Projects per year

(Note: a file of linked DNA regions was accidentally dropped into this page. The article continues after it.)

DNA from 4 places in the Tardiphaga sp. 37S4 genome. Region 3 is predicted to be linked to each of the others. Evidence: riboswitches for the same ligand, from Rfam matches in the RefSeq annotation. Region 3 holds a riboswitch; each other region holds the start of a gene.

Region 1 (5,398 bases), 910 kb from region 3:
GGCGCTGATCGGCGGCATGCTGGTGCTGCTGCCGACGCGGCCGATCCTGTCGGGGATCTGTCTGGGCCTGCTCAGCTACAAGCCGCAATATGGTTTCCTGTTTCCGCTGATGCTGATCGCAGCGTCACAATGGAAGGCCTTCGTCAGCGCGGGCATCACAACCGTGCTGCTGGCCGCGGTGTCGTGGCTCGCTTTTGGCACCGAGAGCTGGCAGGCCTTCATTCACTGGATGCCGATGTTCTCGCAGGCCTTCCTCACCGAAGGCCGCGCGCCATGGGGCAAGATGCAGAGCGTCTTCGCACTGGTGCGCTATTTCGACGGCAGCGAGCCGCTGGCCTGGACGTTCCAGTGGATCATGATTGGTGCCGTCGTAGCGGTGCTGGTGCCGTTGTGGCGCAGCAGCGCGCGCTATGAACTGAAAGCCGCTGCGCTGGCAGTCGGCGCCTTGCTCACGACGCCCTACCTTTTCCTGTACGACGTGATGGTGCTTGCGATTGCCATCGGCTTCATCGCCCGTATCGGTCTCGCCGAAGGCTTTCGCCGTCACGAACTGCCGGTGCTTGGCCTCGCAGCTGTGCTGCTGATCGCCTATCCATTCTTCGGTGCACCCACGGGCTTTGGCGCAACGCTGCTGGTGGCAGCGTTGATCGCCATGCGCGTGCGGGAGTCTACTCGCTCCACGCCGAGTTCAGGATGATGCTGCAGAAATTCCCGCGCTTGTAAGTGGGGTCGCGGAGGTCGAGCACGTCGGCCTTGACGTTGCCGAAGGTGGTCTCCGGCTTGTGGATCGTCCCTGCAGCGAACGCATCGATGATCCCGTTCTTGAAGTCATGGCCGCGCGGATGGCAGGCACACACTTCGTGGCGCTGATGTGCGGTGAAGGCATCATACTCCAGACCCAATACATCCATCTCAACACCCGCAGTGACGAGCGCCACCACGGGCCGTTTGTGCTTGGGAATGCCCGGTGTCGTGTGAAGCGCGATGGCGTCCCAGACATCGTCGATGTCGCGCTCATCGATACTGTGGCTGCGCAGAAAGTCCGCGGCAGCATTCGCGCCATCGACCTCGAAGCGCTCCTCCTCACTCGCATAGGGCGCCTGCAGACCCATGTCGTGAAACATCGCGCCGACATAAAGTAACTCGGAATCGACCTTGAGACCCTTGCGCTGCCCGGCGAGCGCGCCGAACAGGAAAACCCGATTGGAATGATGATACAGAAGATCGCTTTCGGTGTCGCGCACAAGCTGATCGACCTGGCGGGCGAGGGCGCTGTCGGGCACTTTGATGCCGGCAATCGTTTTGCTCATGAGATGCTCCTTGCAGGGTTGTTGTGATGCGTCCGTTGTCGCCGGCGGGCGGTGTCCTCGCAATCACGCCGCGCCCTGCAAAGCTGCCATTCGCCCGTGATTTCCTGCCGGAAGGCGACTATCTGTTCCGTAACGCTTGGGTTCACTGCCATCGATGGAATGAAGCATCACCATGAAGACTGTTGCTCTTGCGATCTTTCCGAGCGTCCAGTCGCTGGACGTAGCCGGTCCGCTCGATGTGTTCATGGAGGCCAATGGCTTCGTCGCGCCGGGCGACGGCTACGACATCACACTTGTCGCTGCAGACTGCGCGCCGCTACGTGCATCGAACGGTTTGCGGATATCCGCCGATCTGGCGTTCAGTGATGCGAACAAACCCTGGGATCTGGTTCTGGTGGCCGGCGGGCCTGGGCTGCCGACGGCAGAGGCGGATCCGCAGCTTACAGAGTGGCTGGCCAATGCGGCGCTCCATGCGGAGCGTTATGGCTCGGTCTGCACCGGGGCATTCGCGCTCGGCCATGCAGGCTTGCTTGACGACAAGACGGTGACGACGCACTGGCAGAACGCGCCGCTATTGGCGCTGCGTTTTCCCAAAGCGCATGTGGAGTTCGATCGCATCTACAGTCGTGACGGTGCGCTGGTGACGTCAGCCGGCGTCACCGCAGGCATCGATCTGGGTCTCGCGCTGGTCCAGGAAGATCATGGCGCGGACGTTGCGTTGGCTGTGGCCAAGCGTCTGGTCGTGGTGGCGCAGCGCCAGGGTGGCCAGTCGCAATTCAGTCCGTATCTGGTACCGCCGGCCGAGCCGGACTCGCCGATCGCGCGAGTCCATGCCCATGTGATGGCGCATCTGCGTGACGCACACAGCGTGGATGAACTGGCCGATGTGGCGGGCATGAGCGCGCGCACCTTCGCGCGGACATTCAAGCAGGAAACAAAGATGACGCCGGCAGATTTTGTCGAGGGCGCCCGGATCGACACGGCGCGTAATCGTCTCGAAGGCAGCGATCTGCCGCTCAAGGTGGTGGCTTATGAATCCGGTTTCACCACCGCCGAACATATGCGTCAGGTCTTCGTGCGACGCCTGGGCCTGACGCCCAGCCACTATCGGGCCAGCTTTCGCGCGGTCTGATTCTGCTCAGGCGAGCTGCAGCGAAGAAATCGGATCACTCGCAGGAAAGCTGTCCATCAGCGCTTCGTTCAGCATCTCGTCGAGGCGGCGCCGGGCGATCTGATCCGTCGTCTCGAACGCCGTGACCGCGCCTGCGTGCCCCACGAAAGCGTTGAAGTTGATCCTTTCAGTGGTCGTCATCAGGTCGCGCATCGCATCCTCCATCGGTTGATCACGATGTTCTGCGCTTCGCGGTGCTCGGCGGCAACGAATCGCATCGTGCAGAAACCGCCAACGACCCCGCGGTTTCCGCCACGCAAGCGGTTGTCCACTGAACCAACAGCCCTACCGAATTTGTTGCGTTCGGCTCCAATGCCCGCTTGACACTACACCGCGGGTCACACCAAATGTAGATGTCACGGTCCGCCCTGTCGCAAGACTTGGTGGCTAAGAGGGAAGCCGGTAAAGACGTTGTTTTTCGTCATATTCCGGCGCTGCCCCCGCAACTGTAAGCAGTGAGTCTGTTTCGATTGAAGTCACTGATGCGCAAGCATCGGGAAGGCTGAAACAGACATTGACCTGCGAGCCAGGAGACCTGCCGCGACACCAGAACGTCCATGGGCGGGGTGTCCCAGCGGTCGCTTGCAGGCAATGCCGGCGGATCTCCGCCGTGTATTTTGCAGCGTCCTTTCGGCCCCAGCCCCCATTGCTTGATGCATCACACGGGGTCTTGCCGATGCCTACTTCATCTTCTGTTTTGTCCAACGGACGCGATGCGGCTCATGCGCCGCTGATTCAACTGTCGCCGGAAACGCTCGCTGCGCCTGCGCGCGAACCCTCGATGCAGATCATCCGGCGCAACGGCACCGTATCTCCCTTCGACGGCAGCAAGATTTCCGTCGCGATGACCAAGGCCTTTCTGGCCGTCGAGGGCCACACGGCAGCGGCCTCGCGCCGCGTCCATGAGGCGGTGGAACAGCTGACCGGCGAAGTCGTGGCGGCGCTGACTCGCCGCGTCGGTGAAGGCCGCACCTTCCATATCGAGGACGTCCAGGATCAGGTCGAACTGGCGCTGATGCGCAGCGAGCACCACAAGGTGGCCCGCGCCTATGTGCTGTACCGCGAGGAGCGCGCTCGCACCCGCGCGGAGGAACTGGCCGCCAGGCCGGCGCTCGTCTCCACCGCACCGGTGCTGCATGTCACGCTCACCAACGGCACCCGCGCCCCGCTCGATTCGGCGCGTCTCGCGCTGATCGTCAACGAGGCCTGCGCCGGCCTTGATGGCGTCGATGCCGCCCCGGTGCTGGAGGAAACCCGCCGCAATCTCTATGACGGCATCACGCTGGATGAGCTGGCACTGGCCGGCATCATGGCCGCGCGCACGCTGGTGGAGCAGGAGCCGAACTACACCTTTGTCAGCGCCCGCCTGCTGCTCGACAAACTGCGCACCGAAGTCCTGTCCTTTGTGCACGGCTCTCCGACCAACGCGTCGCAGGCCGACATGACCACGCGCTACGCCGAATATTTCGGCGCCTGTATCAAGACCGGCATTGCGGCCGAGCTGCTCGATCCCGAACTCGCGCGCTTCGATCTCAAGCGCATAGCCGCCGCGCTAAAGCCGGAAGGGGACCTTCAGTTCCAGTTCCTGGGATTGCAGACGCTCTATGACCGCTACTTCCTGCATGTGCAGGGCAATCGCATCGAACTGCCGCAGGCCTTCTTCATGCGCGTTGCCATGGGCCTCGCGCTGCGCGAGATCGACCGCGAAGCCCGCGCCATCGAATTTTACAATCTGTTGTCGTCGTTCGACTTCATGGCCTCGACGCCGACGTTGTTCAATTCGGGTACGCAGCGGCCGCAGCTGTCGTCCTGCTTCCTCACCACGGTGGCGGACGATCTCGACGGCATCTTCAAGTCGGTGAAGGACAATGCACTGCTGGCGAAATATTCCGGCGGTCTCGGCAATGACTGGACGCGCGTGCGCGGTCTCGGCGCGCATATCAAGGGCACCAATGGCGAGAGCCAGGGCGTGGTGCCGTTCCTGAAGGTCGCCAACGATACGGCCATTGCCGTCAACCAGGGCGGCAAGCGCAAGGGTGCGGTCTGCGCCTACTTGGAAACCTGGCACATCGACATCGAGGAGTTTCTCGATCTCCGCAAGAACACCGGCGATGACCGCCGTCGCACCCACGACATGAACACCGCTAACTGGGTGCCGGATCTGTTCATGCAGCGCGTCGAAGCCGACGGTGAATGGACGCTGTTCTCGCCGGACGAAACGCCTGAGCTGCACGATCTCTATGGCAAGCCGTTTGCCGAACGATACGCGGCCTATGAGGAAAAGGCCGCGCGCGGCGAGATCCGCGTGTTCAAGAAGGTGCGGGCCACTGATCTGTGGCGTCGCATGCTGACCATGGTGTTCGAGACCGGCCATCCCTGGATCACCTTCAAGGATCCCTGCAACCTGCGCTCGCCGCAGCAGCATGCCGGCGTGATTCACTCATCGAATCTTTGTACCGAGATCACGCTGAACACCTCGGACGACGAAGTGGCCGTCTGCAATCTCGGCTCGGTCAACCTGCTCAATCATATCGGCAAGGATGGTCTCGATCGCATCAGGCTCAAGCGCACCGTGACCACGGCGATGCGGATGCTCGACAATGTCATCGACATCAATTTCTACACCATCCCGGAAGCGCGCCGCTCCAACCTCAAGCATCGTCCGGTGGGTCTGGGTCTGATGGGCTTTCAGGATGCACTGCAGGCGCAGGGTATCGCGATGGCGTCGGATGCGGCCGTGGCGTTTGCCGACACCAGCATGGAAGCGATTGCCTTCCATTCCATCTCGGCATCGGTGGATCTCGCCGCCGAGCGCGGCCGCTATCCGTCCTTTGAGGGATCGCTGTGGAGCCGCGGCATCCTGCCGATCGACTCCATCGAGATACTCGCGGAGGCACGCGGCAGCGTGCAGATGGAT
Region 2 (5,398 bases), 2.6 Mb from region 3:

The formation of gas hydrates is crucial to many technological applications including energy production, energy storage, desalination, and CO2 capture. Kinetic hydrate inhibitor (KHI) chemicals have been used industrially for over 25 years to suppress hydrate formation in key industrial applications. However the mechanisms by which they operate, and specifically whether they delay nucleation or just retard growth, remain open questions. Here induction time probability distributions for methane hydrates were measured at several constant subcoolings as a function of KHI concentration. This allowed the hydrate nucleation and growth rates at each condition to be separately quantified through the observed induction times and initial gas consumption rates, respectively. Adding a KHI produces a Gamma-distribution of induction times, characterized by two parameters: nucleation rate and the average number of events associated with detection. This is qualitatively different to the exponential distributions of induction time probabilities observed in systems without any KHI. These data reveal how KHIs both increase the nucleation work required to form a critical nuclei and increase the effective number of sites where nucleation could occur. By showing unambiguously how KHIs delay hydrate nucleation at low subcoolings, this work opens systematic pathways for developing improved chemicals for either hydrate inhibition or promotion. The approach to inhibitor testing demonstrated here may also help natural gas producers assess the costs and benefits of competing designs for hydrate management.